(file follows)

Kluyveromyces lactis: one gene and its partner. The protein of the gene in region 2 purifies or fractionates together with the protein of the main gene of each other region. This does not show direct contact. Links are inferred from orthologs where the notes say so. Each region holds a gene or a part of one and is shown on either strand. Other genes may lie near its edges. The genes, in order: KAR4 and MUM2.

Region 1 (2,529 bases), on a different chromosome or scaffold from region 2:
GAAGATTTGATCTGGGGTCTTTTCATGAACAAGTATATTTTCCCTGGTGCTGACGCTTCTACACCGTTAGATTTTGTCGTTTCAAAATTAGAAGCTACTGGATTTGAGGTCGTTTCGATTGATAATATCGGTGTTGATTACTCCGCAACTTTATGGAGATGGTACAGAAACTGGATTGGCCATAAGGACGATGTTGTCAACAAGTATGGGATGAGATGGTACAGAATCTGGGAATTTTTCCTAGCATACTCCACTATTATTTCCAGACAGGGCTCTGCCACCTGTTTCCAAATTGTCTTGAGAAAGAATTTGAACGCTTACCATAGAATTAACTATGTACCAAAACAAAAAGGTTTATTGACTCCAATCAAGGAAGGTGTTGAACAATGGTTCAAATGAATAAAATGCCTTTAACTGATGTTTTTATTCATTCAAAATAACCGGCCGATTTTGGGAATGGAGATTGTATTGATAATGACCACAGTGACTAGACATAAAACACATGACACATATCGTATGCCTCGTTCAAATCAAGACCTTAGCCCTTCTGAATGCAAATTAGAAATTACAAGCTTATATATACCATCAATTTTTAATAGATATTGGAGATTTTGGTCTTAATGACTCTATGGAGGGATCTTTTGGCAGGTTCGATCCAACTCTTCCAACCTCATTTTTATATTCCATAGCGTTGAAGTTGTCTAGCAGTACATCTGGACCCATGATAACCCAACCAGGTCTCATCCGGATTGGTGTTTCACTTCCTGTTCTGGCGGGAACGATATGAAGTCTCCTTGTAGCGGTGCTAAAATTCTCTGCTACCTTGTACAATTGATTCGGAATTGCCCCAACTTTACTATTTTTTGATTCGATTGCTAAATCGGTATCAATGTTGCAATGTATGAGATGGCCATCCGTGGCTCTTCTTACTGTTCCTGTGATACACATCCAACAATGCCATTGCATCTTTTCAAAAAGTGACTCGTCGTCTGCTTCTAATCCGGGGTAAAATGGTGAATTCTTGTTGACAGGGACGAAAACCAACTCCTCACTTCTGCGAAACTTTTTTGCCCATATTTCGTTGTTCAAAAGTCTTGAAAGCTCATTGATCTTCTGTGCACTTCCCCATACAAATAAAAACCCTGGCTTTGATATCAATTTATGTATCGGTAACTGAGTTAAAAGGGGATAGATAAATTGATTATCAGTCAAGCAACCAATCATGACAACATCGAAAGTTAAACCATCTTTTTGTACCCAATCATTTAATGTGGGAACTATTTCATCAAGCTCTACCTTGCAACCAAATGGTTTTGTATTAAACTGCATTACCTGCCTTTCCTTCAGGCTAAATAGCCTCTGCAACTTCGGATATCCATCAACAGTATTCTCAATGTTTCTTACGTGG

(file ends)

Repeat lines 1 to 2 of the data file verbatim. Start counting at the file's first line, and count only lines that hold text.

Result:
Kluyveromyces lactis: one gene and its partner. The protein of the gene in region 2 purifies or fractionates together with the protein of the main gene of each other region. This does not show direct contact. Links are inferred from orthologs where the notes say so. Each region holds a gene or a part of one and is shown on either strand. Other genes may lie near its edges. The genes, in order: KAR4 and MUM2.

Region 1 (2,529 bases), on a different chromosome or scaffold from region 2: